Q. Last year my squash plants wilted and died in mid-summer. I think cucumber beetles were involved. Did they cause the problem and how can I control them?
A. The plants probably died from a bacterial wilt disease that is very common on plants in the cucurbit family. Cucumber beetles spread it.
While eating the leaves of plants, the beetles deposit droppings (defecate) on the leaves. It is a bacterium in the droppings that kills the plants. The bacteria enter the plant through the wounds created by the feeding beetles. Once they are within the plant they multiply rapidly and clog up the plant veins (vascular tissue). Because the clogged veins are unable to move water from the roots to the top of the plant, the stems and leaves wilt and die.
It is not possible to control the disease, so you must control the cucumber beetle. There are two choices. First, you can cover your plant, and try to keep the beetles off your plants. Second, you can spray the plants with an insecticide and try to kill the beetles. Please call the Home and Garden Information Center at the number listed below for more information.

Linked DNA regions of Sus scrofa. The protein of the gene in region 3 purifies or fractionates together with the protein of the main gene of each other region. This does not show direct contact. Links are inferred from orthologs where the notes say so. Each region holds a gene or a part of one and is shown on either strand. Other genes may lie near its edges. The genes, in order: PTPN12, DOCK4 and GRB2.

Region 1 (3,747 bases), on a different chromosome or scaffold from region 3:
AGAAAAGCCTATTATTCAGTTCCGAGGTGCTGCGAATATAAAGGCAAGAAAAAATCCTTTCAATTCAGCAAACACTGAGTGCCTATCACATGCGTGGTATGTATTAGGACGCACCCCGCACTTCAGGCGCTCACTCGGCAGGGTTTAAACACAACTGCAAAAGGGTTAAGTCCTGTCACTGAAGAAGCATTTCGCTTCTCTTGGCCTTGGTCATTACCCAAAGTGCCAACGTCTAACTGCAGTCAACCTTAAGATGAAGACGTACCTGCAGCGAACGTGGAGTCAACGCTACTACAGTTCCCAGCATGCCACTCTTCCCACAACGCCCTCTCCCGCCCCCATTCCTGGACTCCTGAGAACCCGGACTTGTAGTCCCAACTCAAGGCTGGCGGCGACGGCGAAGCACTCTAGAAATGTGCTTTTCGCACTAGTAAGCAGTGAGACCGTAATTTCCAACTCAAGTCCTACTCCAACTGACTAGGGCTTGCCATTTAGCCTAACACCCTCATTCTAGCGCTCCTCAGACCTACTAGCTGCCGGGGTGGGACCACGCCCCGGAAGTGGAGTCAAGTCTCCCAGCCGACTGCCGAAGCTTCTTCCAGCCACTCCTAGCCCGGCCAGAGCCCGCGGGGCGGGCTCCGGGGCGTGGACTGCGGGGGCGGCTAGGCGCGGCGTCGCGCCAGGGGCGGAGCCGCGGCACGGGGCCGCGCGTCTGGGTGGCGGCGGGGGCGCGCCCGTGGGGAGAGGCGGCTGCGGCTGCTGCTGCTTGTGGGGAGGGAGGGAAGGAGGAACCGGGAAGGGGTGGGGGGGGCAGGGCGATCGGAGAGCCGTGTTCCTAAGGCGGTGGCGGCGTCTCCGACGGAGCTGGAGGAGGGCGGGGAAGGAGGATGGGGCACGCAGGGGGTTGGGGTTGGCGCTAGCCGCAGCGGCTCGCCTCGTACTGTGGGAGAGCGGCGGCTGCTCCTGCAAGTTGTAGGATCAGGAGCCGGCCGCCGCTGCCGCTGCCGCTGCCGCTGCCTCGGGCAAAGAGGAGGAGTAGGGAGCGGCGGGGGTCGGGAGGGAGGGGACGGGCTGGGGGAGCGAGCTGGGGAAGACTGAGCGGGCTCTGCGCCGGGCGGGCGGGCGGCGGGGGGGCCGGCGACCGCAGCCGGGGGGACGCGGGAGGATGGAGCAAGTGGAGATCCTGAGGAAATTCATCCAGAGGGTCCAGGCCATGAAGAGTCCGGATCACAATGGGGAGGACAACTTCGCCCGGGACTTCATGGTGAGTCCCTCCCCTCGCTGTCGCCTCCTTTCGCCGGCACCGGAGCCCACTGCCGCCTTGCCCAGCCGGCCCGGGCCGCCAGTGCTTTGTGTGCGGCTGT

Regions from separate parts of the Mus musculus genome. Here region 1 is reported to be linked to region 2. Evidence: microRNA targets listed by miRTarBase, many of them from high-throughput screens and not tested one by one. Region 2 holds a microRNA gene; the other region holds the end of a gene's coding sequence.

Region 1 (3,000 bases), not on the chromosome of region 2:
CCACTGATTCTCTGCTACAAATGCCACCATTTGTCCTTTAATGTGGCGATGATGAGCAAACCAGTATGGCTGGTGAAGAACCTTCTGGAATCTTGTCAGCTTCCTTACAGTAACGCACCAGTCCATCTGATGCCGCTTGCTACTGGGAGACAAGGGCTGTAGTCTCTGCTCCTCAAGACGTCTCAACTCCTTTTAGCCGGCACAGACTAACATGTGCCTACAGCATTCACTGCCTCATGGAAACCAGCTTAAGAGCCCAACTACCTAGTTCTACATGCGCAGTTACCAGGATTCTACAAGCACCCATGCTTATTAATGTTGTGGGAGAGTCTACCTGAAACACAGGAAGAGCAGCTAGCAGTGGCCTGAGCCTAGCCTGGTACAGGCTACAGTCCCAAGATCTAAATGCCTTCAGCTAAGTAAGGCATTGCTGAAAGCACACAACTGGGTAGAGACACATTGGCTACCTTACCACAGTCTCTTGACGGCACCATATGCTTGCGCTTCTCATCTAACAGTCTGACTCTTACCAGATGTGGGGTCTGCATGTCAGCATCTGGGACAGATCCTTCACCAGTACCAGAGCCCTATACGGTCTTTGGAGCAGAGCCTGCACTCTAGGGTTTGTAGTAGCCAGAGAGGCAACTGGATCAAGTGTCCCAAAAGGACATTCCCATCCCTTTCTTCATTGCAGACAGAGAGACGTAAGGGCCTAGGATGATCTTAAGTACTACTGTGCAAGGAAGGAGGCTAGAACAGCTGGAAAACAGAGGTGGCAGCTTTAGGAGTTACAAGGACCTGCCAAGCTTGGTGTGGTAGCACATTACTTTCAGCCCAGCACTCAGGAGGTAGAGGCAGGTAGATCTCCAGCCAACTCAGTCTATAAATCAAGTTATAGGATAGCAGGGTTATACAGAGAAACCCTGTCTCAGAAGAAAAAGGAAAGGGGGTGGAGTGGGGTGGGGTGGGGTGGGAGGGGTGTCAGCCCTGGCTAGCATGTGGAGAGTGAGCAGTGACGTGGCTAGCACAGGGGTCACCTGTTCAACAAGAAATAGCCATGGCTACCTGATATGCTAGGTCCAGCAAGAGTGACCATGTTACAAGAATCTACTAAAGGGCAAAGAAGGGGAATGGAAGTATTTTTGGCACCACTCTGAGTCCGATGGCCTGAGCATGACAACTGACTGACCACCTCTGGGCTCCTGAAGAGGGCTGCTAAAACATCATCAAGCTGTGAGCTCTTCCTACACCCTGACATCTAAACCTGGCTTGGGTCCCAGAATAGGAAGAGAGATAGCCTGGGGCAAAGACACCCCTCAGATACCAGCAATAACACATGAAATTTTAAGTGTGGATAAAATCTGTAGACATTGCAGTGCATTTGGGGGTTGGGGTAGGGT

1. In our haste to make plants grow quickly, we often overwater them and cause other problems. Water plants only when necessary.
2. Keep damaged hoses repaired. Hose leaks can cause large amounts of water loss.
3. Aphids rarely cause extensive damage. Many can be kept in check by spraying them with a sharp stream of water.
Dennis Bishop is an urban horticulture educator for the Baltimore office of the Maryland Cooperative Extension Services. If you have a gardening or pest problem, you can call the Home and Garden Information Center hot line (Monday through Friday, 8 a.m. to 1 p.m.) at 800-342-2507. You can also e-mail questions, order publications and diagnose plant problems by visiting the Web site, www.hgic.umd.edu.